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What Happens to My Assets During Bankruptcy?

Posted on November 16th, 2019 by Oddo & Babat, P.C.

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When you file for bankruptcy protection, the court sees all of your assets and property as a way to pay your debts. However, the bankruptcy code exempts some property, while the rest is not exempt. The portion that is not exempt is commonly called nonexempt assets. Some examples are real estate other than your primary residence, valuable collectibles, and jewelry.

Nonexempt Assets and Chapter 7 Bankruptcy

The court can order the sale of any nonexempt assets to pay your debts. In Chapter 7 bankruptcy, the process is straightforward. The nonexempt assets are sold, and the proceeds go to pay off your creditors in full or in part. If you don’t have any nonexempt assets to sell, the case is called a “no-asset” case, and the creditors go unpaid.

Nonexempt Assets and Chapter 13 Bankruptcy

Chapter 13 bankruptcy involves entering into a repayment plan to pay off your debts so that you can keep your property if you adhere to the payment schedule. However, Chapter 13 bankruptcies still involve nonexempt assets. The debtor must pay the creditors an amount at least equal to the value of nonexempt assets.

Laws Related to Nonexempt Assets

State and federal laws set out the definitions of exempt and nonexempt assets, and statutes vary some by jurisdiction. For example, some states let you choose whether to apply the state or federal exemption in your bankruptcy. You can select the system that enables you to keep the property you most prefer. A qualified bankruptcy attorney can help you decide which system most works to your advantage.

Keeping Your Assets

Here are a few options that may allow you to keep your assets in bankruptcy.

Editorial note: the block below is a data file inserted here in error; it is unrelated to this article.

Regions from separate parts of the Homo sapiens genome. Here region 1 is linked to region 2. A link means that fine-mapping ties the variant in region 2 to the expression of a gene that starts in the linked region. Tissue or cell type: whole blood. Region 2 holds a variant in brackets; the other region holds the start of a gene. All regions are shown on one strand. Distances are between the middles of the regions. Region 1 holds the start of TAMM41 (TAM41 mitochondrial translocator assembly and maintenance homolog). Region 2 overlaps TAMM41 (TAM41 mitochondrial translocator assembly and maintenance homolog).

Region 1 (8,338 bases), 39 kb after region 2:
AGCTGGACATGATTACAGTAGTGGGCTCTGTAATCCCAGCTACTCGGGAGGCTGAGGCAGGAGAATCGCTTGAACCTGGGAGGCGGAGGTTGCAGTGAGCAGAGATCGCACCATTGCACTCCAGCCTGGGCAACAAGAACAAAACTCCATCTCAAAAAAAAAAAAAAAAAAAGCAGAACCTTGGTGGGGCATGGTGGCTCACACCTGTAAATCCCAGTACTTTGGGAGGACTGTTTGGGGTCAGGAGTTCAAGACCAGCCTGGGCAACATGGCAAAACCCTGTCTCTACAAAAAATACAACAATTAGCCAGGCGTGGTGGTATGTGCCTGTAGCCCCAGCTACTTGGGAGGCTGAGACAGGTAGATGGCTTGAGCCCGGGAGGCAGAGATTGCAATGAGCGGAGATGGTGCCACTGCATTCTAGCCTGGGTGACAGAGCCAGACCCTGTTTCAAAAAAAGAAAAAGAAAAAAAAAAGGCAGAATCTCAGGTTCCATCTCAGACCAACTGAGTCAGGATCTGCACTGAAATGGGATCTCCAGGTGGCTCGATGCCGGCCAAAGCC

• Before you file for bankruptcy protection, you can try to sell the assets yourself and use the money to pay your creditors. While it is more work, you may be able to avoid bankruptcy and its impact on your credit. However, you should know that if you attempt this and still have to file bankruptcy later, the court may find that you tried to hide the property, which constitutes fraud. Trustees can take the assets back from the buyer or deny the discharge of your debt. They can even seize exempt property.
  • If you have already filed Chapter 7 bankruptcy, you can petition the trustee to let you keep an asset and pay the value of it.
  • You may be able to swap a nonexempt asset for an exempt one.
  • It may be possible is to convert from Chapter 7 to Chapter 13, which involves keeping your assets through a payment plan.

Bankruptcy is a complicated process, and making decisions without counsel is unwise. Find a qualified local attorney, like a bankruptcy law firm in Memphis, TN, who understands the rules in your jurisdiction to guide you through the process.



Thank you to the Law Firm of Darrell Castle & Associates PLLC, for their insight into bankruptcy law.

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